14 Years Ago Today, Slum Village Released Their Defining, Fantastic, Volume 2. AFH Took A Trip Down Memory Lane With The Remaining Founding Member, T3 (Food For Thought Interview)
Fourteen years ago today, the sentinels of Hip-Hop history were forced to chisel out a fraction of its foundation and infinitely reserve the section for a budding, yet unconventional trio’s 68-minute audible depiction of the essence of life in Detroit, Michigan. Whether the culture of Hip-Hop comprehended the significance of this collection of expressionism on that exact date, didn’t matter much. They soon would.
Comprised of a brilliant but introverted conductor in J Dilla (then as just “Jay Dee”), and two spirited and eccentric emcees in T3 and Baatin, Detroit’s own Slum Village had formally unveiled what would be the culmination of both their colorful identities and musical visions on their most definitive release to date, Fantastic, Volume 2.
While the hands of time were able to diminish the flesh of Slum Village, those same hands will perpetually fail at subsiding the heart and soul of Slum Village. The core characteristics that were essential in the construction of one of Hip-Hop’s most beloved groups, were at their finest throughout Fantastic, Volume 2. A timeless album that is widely considered to be one of the most complex and subtle collections of Rap music ever created, we talked at length with the sole remaining original member, T3, about Slum Village’s Fantastic journey.
Ambrosia For Heads: T3, can you start off by talking a little bit about how you, Dilla, and Baatin met, and how Slum Village came to be?
T3: We actually all met while we were in high school. I had a group I was already in with Baatin, and we kept hearing about this kid named James Yancey. We heard that he made beats, so we were interested in meeting him and hearing his stuff. We ended up connecting with him and going over to his house one day. We went there and he took us straight to where he had this old school drum machine. He started playing some of his beats, and they were dope, and really right from there we just kept doing stuff together. We were always hanging around each other here and there in high school. Well, when he was in high school. [Laughs] Because he wasn’t there a lot.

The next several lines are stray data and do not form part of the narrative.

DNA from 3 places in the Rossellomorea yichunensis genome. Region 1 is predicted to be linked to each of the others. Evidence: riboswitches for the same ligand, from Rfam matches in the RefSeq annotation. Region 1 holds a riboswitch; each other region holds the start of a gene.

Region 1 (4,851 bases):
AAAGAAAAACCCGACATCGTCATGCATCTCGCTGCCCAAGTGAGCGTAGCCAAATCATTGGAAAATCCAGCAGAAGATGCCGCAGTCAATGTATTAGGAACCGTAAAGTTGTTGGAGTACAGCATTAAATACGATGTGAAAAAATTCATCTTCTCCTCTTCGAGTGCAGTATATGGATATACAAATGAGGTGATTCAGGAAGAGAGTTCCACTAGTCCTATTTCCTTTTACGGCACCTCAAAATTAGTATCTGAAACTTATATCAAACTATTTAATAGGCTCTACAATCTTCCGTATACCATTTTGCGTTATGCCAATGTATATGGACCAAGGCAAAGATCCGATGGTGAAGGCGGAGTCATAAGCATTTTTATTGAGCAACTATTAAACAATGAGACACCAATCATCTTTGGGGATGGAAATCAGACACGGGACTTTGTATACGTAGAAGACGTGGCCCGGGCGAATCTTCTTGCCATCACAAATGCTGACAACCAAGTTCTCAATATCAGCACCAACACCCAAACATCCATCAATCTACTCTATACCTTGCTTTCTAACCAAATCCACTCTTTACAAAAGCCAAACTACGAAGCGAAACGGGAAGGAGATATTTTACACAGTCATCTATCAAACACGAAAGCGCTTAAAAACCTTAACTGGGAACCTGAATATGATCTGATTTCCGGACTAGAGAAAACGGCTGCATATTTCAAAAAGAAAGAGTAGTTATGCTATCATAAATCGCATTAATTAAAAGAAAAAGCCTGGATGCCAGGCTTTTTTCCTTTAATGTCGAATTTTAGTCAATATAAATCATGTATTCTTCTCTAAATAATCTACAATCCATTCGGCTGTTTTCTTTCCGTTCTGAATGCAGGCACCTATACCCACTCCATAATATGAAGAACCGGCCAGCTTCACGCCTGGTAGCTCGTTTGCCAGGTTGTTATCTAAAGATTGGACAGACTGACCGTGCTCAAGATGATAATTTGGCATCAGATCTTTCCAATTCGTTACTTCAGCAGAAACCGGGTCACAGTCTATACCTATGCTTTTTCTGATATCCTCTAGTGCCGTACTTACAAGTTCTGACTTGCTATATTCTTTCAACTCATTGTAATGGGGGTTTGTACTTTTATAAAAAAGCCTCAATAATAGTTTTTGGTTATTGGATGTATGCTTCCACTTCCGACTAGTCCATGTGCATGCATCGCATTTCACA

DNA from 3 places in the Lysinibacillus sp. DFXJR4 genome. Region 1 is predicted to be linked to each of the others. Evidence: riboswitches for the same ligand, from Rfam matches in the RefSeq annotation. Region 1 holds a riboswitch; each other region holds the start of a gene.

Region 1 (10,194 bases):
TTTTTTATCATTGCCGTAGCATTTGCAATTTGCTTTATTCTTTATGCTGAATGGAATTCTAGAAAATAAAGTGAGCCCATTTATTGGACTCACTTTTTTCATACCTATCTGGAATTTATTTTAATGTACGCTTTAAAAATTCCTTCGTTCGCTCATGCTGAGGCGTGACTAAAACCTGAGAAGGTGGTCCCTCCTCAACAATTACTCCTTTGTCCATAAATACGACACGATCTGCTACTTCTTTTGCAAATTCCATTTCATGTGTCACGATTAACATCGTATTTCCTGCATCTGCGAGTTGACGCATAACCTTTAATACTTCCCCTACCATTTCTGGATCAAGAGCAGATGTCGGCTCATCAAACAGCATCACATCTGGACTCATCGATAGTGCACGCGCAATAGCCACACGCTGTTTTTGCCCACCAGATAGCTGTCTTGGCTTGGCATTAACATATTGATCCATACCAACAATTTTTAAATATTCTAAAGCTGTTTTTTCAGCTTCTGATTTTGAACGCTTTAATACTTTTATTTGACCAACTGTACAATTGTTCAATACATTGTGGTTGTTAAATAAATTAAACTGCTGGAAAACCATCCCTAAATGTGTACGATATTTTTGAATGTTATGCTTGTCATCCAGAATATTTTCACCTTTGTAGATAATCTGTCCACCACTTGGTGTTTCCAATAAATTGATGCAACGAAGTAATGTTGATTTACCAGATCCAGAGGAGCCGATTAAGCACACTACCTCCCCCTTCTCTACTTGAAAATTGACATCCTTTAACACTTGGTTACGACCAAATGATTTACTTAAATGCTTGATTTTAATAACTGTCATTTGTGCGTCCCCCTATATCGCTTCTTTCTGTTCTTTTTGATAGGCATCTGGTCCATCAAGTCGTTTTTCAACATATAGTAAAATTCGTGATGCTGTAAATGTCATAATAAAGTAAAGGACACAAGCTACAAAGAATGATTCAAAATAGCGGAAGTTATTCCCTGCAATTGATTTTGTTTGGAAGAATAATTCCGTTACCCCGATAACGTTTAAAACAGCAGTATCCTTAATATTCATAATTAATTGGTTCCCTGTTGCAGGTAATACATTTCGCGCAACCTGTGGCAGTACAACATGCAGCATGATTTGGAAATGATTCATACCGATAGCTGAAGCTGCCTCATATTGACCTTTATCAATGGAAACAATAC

Ambrosia For Heads: Was he skipping school to work on music?
T3: Yeah, mostly working on music. If it wasn’t music, it was something else, but he definitely wasn’t at school much. He was always at home. He did his own thing, but was usually at home making music. So yeah, eventually we had this big party at my crib. I asked my grandma if I could have a bunch of people over, and we had a bunch of rappers and DJ’s and dancers to my place. We were all there. Me, Dilla, Baatin, Frank-N-Dank, and a bunch of others. There was this big session with all these rappers doing their thing, and at the end of the session the three of us got together and decided that we needed to start working as a group. So yeah, that was really the moment that Slum Village took form.
Ambrosia For Heads: Slum Village had quite the journey leading up to the creation of Fantastic, Volume 2, as you guys were in and out of a few different record labels before it actually got released. What were the issues going on behind that?
T3: We got our first deal with A&M Records, but what happened was we got our deal and it was right around the same time that Kurupt dropped that double album [Kuruption, with East and West discs]. That album did so bad that they basically shut down the whole Rap Department at A&M. And no disrespect to Kurupt, because he’s one of my favorite MCs, but that is really what happened. You know, initially we had a lot of options on who to sign with. We could have signed with Def Jam [Records], we could have signed with Universal [Records]. I’m not too sure why we signed with A&M, but I think it was because there weren’t a lot of artists to compete with over there. At that time, we didn’t want a whole lot of competition within our own label. Around then, Def Jam had Redman, LL Cool J, Method Man and a whole lot of other big artists. Looking back on it now though, we probably should have chose Def Jam or Universal.